Verguson, Christine Jane (2014) ‘Opting out’? nation, region and locality. Doctoral thesis, University of Huddersfield.

This thesis considers the extent to which the BBC, arguably the nation’s most important cultural institution, attempted to meet its commitment to regional and local broadcasting in one English region, Yorkshire, between 1945 and 1990. The study focuses specifically on the extent to which a distinctive regional culture can be identified within the BBC in Yorkshire and how this changed over time while also considering how BBC programme makers both engaged with and represented the audience and the extent to which they attempted to foster place-related identity.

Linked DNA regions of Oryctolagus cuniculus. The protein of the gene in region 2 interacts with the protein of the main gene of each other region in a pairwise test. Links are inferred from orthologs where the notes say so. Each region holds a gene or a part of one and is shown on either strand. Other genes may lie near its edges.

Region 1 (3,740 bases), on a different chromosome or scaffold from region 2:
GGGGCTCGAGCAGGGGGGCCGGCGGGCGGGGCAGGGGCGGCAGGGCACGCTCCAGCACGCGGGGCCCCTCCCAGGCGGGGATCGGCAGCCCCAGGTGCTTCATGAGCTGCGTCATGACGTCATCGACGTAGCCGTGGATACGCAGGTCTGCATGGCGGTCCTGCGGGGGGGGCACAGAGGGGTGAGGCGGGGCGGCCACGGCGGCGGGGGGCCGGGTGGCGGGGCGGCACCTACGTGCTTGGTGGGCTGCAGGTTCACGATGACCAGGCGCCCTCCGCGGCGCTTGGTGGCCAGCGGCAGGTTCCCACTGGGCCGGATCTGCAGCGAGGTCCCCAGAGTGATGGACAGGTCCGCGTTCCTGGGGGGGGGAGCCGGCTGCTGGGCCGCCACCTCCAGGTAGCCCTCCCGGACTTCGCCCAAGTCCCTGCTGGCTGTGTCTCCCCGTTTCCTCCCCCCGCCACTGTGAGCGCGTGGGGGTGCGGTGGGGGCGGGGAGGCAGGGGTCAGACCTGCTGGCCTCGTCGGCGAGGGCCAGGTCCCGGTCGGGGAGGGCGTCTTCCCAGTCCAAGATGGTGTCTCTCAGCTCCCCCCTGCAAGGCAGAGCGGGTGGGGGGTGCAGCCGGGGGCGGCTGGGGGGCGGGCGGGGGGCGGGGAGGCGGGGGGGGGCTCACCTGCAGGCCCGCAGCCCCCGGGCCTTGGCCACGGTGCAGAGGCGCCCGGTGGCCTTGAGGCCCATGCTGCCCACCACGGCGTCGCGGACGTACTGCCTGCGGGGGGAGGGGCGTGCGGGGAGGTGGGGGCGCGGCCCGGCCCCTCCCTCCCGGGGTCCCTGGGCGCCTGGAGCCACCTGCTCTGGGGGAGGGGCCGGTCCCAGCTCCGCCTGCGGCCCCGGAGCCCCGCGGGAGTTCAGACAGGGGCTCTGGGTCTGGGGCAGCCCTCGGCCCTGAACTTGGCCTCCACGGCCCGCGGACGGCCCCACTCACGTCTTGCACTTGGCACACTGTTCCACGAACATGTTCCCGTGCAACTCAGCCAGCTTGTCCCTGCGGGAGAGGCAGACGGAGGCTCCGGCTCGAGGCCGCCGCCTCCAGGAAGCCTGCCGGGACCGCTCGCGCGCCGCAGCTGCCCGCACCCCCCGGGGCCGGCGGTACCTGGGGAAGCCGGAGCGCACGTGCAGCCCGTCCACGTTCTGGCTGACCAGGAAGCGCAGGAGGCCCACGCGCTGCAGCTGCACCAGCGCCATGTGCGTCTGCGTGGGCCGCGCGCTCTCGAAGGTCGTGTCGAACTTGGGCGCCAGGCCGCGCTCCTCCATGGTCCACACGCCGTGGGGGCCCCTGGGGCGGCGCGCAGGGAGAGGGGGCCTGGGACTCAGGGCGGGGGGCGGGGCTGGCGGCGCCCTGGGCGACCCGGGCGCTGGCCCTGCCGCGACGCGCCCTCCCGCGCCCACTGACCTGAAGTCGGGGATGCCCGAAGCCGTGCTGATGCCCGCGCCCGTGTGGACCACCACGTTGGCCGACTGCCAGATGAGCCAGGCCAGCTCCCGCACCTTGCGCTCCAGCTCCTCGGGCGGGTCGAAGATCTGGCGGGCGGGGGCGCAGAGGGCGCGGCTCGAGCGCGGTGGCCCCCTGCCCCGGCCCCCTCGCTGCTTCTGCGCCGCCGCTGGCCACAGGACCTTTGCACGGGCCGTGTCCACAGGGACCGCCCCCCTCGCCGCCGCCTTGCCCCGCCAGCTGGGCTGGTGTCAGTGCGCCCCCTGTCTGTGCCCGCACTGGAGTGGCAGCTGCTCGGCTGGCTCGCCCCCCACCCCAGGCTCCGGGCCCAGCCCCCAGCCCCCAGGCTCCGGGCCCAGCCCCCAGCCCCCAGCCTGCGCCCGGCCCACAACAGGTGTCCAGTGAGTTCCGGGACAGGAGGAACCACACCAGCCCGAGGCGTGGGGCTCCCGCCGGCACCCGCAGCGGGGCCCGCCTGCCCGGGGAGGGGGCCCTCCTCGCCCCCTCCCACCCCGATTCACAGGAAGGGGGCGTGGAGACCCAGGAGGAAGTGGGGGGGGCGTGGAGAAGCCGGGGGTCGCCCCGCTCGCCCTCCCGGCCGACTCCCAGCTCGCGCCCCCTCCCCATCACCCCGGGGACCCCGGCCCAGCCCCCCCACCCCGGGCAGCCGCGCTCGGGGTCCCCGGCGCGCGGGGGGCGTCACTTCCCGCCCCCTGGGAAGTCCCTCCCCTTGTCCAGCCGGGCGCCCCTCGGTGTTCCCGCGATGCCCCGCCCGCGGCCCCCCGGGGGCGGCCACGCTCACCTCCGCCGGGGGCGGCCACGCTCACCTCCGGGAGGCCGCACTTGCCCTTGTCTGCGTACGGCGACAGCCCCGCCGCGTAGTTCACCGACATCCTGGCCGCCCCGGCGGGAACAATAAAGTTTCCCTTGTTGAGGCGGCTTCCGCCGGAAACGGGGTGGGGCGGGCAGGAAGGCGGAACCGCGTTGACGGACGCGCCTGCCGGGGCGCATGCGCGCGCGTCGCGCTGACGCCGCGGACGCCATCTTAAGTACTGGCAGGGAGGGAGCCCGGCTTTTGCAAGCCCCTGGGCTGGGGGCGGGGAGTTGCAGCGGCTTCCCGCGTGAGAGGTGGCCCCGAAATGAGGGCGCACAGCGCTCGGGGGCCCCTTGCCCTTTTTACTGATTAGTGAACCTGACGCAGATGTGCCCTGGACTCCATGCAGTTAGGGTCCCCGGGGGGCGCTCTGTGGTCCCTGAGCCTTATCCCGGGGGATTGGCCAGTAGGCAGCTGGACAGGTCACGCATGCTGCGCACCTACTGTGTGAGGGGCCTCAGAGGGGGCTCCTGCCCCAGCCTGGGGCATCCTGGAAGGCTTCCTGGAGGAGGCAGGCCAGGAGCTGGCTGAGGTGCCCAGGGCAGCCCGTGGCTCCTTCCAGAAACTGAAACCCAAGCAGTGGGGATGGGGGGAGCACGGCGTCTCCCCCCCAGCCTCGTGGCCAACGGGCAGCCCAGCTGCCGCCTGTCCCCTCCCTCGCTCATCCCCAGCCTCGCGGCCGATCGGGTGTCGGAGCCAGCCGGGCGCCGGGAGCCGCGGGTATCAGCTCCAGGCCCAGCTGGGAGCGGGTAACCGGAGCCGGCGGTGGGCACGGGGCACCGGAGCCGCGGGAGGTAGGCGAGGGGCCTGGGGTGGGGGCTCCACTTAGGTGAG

The years 1945 to 1990 included the relaunching of English regional broadcasting at the end of World War Two, the arrival of television in the North and a redefinition of the BBC’s non-metropolitan broadcasting at the end of the 1960s with the creation of a new BBC television region based at Leeds and the launch of BBC local radio. Prior to, and then alongside, the establishment of these new services, Leeds-based producers working for the BBC North Region were bringing new voices in drama and entertainment to the attention of the nation. But by 1990 this period of relative regional autonomy and expansion had come to an end and producers of regional programmes had been told they were to focus on news and current affairs. An oral history approach has been employed alongside an analysis of programme material that concentrates on day-to-day local and regional broadcasting - programmes made in the region for the regional audience - going beyond the ‘texts’ to ask why these programmes were made and how they were made. Different aspects of programming are considered (regional television news and features, the early years of local radio) together with BBC cultures and practices.

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